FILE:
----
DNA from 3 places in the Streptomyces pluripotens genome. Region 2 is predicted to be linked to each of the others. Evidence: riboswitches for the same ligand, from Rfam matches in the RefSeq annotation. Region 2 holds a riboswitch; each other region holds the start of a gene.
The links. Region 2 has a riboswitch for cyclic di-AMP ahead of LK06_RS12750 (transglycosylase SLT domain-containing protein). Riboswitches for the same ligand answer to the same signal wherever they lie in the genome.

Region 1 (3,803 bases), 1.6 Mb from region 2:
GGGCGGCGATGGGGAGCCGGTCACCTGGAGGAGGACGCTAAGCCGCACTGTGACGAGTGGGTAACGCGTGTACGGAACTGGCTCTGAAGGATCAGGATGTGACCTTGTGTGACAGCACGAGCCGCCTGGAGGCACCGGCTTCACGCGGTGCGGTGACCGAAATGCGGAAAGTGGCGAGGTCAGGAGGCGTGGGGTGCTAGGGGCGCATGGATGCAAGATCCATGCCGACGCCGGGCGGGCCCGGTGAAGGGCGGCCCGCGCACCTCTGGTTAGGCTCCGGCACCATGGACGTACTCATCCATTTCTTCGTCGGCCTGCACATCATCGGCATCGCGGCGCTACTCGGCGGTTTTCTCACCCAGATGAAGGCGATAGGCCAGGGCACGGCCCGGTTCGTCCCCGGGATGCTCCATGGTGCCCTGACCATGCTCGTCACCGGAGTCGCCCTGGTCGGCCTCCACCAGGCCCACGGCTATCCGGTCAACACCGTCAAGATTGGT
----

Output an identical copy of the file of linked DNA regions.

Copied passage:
DNA from 3 places in the Streptomyces pluripotens genome. Region 2 is predicted to be linked to each of the others. Evidence: riboswitches for the same ligand, from Rfam matches in the RefSeq annotation. Region 2 holds a riboswitch; each other region holds the start of a gene.
The links. Region 2 has a riboswitch for cyclic di-AMP ahead of LK06_RS12750 (transglycosylase SLT domain-containing protein). Riboswitches for the same ligand answer to the same signal wherever they lie in the genome.

Region 1 (3,803 bases), 1.6 Mb from region 2:
GGGCGGCGATGGGGAGCCGGTCACCTGGAGGAGGACGCTAAGCCGCACTGTGACGAGTGGGTAACGCGTGTACGGAACTGGCTCTGAAGGATCAGGATGTGACCTTGTGTGACAGCACGAGCCGCCTGGAGGCACCGGCTTCACGCGGTGCGGTGACCGAAATGCGGAAAGTGGCGAGGTCAGGAGGCGTGGGGTGCTAGGGGCGCATGGATGCAAGATCCATGCCGACGCCGGGCGGGCCCGGTGAAGGGCGGCCCGCGCACCTCTGGTTAGGCTCCGGCACCATGGACGTACTCATCCATTTCTTCGTCGGCCTGCACATCATCGGCATCGCGGCGCTACTCGGCGGTTTTCTCACCCAGATGAAGGCGATAGGCCAGGGCACGGCCCGGTTCGTCCCCGGGATGCTCCATGGTGCCCTGACCATGCTCGTCACCGGAGTCGCCCTGGTCGGCCTCCACCAGGCCCACGGCTATCCGGTCAACACCGTCAAGATTGGT